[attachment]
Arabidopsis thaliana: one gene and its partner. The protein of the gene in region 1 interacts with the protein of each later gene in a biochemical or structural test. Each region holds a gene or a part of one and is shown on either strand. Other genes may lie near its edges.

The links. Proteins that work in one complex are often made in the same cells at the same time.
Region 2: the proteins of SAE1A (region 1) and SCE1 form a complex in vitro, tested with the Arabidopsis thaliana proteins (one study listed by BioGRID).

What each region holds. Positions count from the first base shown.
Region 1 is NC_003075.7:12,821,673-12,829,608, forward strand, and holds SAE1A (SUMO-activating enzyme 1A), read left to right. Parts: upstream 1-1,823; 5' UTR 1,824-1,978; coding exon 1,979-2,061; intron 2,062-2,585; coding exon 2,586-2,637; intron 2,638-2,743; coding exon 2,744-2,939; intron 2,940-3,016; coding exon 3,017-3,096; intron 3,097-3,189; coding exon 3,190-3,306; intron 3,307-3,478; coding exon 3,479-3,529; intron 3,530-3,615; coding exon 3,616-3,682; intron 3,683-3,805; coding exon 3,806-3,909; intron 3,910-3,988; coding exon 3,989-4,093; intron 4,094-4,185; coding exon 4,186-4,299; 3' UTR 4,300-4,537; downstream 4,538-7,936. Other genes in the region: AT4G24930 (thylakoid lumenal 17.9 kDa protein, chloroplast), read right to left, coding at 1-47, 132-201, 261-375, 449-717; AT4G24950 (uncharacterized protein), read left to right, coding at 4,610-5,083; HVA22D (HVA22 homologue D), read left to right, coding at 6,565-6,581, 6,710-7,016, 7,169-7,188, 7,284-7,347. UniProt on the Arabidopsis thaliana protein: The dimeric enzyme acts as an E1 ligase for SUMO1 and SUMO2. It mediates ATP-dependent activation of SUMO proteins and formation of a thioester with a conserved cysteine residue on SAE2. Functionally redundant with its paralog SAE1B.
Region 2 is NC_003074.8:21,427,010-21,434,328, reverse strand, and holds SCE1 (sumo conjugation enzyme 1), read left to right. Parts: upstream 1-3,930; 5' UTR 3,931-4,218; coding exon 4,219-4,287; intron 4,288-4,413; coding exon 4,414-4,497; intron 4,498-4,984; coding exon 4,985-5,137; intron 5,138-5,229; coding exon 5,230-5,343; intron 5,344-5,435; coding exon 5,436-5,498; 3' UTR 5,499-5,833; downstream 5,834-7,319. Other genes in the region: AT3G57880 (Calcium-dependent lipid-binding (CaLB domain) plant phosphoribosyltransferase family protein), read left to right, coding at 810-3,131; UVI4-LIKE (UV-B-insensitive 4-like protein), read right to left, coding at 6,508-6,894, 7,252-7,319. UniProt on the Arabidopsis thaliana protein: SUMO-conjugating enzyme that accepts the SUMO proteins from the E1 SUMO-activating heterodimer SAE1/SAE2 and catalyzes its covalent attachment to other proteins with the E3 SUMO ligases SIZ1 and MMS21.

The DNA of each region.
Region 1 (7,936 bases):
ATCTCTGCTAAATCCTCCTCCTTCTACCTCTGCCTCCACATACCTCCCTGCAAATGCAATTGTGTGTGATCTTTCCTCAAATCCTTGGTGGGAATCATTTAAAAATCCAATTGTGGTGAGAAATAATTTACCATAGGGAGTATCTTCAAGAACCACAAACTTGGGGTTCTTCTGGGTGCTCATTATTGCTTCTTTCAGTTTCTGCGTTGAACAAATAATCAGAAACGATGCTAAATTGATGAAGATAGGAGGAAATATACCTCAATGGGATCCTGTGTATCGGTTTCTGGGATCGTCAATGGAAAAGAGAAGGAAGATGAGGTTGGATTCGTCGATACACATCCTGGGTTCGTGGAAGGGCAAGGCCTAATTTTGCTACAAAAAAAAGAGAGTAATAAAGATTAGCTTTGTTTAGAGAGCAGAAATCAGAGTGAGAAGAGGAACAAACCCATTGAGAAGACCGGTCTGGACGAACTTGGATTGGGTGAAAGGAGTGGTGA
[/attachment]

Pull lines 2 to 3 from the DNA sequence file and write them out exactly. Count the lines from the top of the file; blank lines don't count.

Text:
The links. Proteins that work in one complex are often made in the same cells at the same time.
Region 2: the proteins of SAE1A (region 1) and SCE1 form a complex in vitro, tested with the Arabidopsis thaliana proteins (one study listed by BioGRID).